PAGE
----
Macy's to Create 3,500 Jobs Within Two Years
Retailers have learned plenty about the new kind of shopper that has evolved from the current economy. Consequently sales have bounced back -- both in terms of in-store shopping and through the hunt for discounts and sweetened incentives on the Web. Such online discount hunting has been fueled, as of late, by the influence of sites such as Groupon.
It's no surprise then that Macy's announced it will be creating 3,500 jobs in the next two years, and that 725 of them will be for its online division, reports USA Today. Those opportunities will come in the form of full-time, part-time, and seasonal jobs.
Macy's online sales surged 29 percent during the first 10 months of fiscal year 2010. Their online division already has 420 workers based in their New York City office, and the plans are to add another 260. In addition, the San Francisco office of their online division already has some 300 workers, and the retailer will be beefing that up with another 300.
Nationally, online shopping has evolved from an after-thought to a mainstream consumer habit. A new study from Forrester Research, reports Tech.Blorge, projects that by 2014, online sales in the United States will reach about $248.7 billion. This would account for about 8 percent of all domestic retail purchases. Should gasoline prices keep rising, that forecast might prove to be a significant underestimate.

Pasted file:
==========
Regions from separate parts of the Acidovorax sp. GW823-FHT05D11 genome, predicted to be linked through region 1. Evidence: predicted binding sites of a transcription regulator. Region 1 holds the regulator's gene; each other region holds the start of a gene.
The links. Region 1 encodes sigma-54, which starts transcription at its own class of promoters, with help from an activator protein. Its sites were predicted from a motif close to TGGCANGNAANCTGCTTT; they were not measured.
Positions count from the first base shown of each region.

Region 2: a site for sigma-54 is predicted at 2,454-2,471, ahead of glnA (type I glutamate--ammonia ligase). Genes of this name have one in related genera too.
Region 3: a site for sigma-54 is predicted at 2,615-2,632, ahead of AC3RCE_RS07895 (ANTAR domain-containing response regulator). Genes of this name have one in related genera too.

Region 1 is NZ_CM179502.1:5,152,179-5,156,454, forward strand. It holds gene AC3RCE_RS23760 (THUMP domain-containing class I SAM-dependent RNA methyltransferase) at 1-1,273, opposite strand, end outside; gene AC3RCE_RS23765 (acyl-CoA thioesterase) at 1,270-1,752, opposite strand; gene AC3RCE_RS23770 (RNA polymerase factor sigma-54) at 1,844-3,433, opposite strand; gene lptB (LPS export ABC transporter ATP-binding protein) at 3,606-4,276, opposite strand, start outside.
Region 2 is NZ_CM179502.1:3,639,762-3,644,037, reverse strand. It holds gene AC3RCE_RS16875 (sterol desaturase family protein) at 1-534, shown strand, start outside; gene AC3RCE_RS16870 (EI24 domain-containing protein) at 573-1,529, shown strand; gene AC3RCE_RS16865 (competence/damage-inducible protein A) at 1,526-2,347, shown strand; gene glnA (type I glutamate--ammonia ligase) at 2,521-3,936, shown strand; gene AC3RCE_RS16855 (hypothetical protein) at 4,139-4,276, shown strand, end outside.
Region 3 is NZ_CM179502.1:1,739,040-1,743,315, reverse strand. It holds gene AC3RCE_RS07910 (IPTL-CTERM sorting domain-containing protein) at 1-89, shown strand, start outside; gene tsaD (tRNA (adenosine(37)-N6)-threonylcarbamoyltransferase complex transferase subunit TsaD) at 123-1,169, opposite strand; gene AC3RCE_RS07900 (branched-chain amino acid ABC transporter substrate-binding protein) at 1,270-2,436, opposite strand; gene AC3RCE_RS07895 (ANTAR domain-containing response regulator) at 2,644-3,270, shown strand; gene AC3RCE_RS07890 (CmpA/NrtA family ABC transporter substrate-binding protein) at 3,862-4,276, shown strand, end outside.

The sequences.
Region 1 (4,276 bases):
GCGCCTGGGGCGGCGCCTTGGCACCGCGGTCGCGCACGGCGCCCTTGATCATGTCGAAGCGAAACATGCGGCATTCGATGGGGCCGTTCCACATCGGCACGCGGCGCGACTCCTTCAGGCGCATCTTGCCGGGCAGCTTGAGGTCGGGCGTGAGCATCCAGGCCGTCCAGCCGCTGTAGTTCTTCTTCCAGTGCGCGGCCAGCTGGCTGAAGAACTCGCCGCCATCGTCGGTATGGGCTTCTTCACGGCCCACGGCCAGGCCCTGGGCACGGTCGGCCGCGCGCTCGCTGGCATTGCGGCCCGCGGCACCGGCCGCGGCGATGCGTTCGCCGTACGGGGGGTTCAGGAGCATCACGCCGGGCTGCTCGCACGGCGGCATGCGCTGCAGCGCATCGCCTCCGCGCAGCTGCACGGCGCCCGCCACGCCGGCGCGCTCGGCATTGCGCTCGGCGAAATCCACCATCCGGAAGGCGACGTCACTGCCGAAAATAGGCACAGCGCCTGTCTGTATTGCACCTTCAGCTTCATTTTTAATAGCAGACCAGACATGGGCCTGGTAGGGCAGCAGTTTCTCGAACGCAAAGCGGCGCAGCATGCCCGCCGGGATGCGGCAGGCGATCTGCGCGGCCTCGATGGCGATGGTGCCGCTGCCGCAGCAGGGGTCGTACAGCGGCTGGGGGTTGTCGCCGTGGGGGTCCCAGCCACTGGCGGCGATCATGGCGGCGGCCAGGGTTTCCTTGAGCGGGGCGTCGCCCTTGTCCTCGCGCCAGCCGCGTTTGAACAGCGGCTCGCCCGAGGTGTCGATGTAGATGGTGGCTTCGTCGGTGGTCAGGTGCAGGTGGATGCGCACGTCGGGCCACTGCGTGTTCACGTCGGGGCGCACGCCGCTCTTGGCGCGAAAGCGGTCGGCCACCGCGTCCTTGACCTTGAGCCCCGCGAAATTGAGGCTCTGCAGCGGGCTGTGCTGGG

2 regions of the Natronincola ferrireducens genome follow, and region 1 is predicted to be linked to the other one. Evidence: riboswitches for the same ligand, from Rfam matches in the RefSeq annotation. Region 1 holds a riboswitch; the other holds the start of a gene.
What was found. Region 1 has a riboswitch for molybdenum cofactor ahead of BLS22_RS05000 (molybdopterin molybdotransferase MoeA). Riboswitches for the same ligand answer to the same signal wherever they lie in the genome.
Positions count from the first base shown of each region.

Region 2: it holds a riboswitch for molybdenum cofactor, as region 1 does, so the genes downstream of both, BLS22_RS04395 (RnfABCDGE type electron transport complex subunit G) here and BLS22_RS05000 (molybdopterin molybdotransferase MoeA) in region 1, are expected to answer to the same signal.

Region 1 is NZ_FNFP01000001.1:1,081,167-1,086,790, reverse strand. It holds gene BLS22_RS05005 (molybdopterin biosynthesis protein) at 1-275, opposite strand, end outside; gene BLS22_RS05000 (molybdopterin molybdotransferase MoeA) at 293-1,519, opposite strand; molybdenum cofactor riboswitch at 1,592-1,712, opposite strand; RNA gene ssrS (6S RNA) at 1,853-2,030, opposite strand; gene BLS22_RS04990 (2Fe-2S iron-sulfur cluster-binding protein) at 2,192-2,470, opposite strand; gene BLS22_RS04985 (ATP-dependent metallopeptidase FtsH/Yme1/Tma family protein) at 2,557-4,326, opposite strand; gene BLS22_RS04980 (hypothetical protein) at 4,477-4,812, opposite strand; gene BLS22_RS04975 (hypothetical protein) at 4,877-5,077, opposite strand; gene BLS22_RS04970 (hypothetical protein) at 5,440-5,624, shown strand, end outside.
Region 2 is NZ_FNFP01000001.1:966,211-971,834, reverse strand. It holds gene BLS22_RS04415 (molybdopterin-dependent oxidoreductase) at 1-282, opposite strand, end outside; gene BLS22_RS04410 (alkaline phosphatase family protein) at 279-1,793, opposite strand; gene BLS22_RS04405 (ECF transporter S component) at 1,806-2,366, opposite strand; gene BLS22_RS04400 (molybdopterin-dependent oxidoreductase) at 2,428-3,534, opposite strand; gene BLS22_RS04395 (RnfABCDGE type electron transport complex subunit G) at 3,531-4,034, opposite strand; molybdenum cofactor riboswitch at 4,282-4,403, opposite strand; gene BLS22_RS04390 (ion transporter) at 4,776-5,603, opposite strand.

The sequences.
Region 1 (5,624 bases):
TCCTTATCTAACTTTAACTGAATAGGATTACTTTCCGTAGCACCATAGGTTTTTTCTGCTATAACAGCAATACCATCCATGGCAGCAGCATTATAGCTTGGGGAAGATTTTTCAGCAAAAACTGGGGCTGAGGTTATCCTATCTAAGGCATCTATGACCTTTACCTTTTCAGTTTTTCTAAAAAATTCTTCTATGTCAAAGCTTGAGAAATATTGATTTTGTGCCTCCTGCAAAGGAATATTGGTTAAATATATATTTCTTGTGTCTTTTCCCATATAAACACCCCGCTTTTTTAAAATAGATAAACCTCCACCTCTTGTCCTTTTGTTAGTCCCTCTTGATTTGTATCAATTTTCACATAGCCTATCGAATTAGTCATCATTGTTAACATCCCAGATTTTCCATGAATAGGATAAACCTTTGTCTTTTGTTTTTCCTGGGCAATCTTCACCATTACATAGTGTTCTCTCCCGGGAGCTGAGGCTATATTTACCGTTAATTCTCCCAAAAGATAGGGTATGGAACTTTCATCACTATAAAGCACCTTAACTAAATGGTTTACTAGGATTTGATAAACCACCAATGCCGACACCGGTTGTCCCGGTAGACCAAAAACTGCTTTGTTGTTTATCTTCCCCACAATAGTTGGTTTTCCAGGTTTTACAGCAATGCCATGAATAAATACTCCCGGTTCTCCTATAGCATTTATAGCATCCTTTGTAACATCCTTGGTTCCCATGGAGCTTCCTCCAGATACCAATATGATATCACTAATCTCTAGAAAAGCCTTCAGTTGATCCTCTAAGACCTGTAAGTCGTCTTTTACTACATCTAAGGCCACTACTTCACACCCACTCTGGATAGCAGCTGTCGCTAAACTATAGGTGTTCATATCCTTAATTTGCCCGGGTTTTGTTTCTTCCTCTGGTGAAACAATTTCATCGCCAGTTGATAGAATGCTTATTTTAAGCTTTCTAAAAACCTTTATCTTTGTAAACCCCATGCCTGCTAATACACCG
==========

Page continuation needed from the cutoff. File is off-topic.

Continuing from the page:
Jane Genova http://janegenova.com began focusing on transitions when the academic market collapsed as she was writing her dissertation in linguistics and literature at the University of Michigan. After re-establishing herself in the public relations industry, she gradually published on the subject. Her first piece was on The Professional Woman in THE WALL STREET JOURNAL. Since then, she co-authored the book THE CRITICAL 14 YEARS OF YOUR PROFESSIONAL LIFE and myriad e-books and articles on career subjects ranging from emotional intelligence to aging. In the 1980s she attempted another change by attending Harvard Law School. She didn’t complete the degree but channeled that experience into maintaining a legal blog [http://lawandmore.typepad.com] housed at the Library of Congress.